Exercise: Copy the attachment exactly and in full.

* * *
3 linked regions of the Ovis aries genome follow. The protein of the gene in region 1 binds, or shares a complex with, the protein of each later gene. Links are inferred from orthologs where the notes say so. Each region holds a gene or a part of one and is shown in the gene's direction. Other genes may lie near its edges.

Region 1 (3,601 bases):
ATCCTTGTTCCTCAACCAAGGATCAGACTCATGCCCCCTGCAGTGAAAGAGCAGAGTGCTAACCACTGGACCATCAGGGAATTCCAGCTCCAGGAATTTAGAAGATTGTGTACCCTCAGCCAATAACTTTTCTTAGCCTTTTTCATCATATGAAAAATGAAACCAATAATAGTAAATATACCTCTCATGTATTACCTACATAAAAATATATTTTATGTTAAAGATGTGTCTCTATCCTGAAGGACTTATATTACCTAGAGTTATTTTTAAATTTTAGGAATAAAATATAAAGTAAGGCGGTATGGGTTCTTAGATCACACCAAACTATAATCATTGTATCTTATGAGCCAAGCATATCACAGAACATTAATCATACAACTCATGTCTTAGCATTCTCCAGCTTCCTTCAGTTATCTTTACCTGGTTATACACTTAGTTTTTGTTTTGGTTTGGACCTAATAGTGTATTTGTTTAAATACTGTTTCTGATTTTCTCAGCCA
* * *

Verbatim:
3 linked regions of the Ovis aries genome follow. The protein of the gene in region 1 binds, or shares a complex with, the protein of each later gene. Links are inferred from orthologs where the notes say so. Each region holds a gene or a part of one and is shown in the gene's direction. Other genes may lie near its edges.

Region 1 (3,601 bases):
ATCCTTGTTCCTCAACCAAGGATCAGACTCATGCCCCCTGCAGTGAAAGAGCAGAGTGCTAACCACTGGACCATCAGGGAATTCCAGCTCCAGGAATTTAGAAGATTGTGTACCCTCAGCCAATAACTTTTCTTAGCCTTTTTCATCATATGAAAAATGAAACCAATAATAGTAAATATACCTCTCATGTATTACCTACATAAAAATATATTTTATGTTAAAGATGTGTCTCTATCCTGAAGGACTTATATTACCTAGAGTTATTTTTAAATTTTAGGAATAAAATATAAAGTAAGGCGGTATGGGTTCTTAGATCACACCAAACTATAATCATTGTATCTTATGAGCCAAGCATATCACAGAACATTAATCATACAACTCATGTCTTAGCATTCTCCAGCTTCCTTCAGTTATCTTTACCTGGTTATACACTTAGTTTTTGTTTTGGTTTGGACCTAATAGTGTATTTGTTTAAATACTGTTTCTGATTTTCTCAGCCA